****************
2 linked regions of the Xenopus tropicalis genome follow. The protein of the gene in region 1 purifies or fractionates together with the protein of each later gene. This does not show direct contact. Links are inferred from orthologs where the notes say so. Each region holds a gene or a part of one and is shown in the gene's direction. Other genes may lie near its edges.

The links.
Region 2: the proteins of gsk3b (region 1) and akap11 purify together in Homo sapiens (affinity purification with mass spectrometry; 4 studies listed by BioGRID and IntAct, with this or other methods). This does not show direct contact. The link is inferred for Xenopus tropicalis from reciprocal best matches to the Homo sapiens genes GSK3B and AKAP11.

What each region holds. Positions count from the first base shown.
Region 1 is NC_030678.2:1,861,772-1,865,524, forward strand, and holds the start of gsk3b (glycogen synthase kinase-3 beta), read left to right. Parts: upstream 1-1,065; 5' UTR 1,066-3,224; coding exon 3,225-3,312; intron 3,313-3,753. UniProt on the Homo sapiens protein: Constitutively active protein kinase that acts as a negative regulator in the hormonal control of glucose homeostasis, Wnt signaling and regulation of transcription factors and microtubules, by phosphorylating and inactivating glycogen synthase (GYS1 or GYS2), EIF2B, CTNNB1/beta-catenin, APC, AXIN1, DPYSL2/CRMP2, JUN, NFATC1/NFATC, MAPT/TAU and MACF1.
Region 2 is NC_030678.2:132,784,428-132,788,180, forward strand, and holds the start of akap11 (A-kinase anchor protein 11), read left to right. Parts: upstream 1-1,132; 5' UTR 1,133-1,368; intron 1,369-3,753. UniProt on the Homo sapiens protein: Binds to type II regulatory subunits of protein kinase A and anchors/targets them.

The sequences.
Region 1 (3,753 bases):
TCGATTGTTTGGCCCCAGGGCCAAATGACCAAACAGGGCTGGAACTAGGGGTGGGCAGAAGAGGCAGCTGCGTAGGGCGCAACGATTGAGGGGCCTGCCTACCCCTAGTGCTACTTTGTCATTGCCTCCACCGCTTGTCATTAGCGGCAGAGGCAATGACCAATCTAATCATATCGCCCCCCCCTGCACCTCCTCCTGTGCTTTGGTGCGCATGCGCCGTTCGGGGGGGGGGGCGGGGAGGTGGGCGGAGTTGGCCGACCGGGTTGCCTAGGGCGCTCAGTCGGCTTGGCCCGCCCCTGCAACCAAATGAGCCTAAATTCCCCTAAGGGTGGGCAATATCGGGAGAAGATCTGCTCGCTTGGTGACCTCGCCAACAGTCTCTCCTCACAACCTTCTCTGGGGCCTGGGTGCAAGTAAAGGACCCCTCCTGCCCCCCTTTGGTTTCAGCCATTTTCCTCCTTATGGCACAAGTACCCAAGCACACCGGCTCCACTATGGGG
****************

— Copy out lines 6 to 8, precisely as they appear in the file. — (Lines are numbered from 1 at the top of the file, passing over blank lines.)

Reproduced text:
Region 2 is NC_030678.2:132,784,428-132,788,180, forward strand, and holds the start of akap11 (A-kinase anchor protein 11), read left to right. Parts: upstream 1-1,132; 5' UTR 1,133-1,368; intron 1,369-3,753. UniProt on the Homo sapiens protein: Binds to type II regulatory subunits of protein kinase A and anchors/targets them.

The sequences.
Region 1 (3,753 bases):